The new class of rare variant tests has usually been evaluated assuming perfect genotype information. In reality, rare variant genotypes may be incorrect, and so rare variant tests should be robust to imperfect data. Errors and uncertainty in SNP genotyping are already known to dramatically impact statistical power for single marker tests on common variants and, in some cases, inflate the type I error rate. Recent results show that uncertainty in genotype calls derived from sequencing reads are dependent on several factors, including read depth, calling algorithm, number of alleles present in the sample, and the frequency at which an allele segregates in the population. We have recently proposed a general framework for the evaluation and investigation of rare variant tests of association, classifying most rare variant tests into one of two broad categories (length or joint tests). We use this framework to relate factors affecting genotype uncertainty to the power and type I error rate of rare variant tests. We find that non-differential genotype errors (an error process that occurs independent of phenotype) decrease power, with larger decreases for extremely rare variants, and for the common homozygote to heterozygote error. Differential genotype errors (an error process that is associated with phenotype status), lead to inflated type I error rates which are more likely to occur at sites with more common homozygote to heterozygote errors than vice versa. Finally, our work suggests that certain rare variant tests and study designs may be more robust to the inclusion of genotype errors. Further work is needed to directly integrate genotype calling algorithm decisions, study costs and test statistic choices to provide comprehensive design and analysis advice which appropriately accounts for the impact of genotype errors.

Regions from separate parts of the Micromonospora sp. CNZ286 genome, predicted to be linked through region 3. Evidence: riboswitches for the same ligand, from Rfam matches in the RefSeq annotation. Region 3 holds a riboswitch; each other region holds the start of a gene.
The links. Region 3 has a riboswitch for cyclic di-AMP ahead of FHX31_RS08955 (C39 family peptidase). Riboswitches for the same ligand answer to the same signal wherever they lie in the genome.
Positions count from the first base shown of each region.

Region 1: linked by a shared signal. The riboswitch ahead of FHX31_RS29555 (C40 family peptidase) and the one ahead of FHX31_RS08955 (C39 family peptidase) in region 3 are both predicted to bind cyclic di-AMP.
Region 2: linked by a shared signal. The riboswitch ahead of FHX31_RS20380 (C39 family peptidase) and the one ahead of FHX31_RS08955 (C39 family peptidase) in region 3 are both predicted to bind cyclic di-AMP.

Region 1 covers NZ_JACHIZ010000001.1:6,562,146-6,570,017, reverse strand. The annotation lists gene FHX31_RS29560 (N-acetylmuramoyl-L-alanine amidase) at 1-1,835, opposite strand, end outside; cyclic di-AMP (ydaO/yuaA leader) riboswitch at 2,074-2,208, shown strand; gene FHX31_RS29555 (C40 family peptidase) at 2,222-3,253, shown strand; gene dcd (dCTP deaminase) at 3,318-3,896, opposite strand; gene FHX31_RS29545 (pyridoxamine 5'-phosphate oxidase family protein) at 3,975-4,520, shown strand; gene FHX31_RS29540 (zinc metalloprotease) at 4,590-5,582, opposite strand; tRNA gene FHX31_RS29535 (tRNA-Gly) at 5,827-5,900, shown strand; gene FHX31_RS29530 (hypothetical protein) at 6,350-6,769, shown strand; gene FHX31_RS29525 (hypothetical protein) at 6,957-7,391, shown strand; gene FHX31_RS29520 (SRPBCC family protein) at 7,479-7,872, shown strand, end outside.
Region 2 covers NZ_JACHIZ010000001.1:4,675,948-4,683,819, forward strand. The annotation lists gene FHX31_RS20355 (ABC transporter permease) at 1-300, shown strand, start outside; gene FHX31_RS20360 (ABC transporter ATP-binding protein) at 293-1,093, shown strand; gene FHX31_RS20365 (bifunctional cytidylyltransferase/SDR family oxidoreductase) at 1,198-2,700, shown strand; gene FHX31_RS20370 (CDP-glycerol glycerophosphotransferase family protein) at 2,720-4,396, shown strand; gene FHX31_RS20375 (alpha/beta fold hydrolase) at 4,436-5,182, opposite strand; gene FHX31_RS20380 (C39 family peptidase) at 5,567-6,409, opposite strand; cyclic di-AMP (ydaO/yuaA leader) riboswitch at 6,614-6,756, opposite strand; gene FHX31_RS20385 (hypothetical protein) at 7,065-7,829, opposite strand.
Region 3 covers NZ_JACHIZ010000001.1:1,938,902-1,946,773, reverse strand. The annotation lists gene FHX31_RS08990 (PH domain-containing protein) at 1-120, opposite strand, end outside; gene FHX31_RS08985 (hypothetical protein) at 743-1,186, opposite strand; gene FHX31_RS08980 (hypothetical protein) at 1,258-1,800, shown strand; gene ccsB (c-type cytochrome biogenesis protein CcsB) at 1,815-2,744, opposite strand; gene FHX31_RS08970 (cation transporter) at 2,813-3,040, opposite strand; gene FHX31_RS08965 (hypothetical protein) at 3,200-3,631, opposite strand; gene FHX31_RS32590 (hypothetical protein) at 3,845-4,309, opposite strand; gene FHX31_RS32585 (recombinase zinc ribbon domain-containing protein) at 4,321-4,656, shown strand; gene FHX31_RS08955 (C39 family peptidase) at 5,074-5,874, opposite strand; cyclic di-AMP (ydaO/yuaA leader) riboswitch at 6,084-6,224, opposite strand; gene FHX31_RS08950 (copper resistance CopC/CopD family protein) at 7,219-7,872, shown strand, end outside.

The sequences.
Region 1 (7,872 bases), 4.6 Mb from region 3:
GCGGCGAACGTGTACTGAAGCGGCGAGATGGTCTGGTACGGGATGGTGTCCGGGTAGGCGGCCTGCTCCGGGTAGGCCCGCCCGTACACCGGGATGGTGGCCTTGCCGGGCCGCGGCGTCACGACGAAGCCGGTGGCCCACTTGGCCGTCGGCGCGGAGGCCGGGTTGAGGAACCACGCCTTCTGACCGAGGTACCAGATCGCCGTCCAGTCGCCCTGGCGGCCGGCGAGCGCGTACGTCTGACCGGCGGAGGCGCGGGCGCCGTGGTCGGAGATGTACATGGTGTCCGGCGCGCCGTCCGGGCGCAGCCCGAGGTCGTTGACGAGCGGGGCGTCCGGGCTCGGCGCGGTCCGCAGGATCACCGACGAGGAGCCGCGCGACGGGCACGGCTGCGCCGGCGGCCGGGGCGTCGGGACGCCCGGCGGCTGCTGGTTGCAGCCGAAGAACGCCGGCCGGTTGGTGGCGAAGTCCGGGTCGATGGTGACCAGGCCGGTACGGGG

Keywords: SKAT, gene-based, genotype uncertainty, misclassification, dosage
Citation: Cook K, Benitez A, Fu C and Tintle N (2014) Evaluating the impact of genotype errors on rare variant tests of association. Front. Genet. 5:62. doi: 10.3389/fgene.2014.00062
Received: 02 October 2013; Accepted: 11 March 2014;
Published online: 01 April 2014.
Edited by:Joanna Biernacka, Mayo Clinic, USA
Copyright © 2014 Cook, Benitez, Fu and Tintle. This is an open-access article distributed under the terms of the Creative Commons Attribution License (CC BY). The use, distribution or reproduction in other forums is permitted, provided the original author(s) or licensor are credited and that the original publication in this journal is cited, in accordance with accepted academic practice. No use, distribution or reproduction is permitted which does not comply with these terms.
*Correspondence: Nathan Tintle, Department of Mathematics, Statistics and Computer Science, Dordt College, 498 4th Ave. NE, Sioux Center, IA 51250, USA e-mail: firstname.lastname@example.org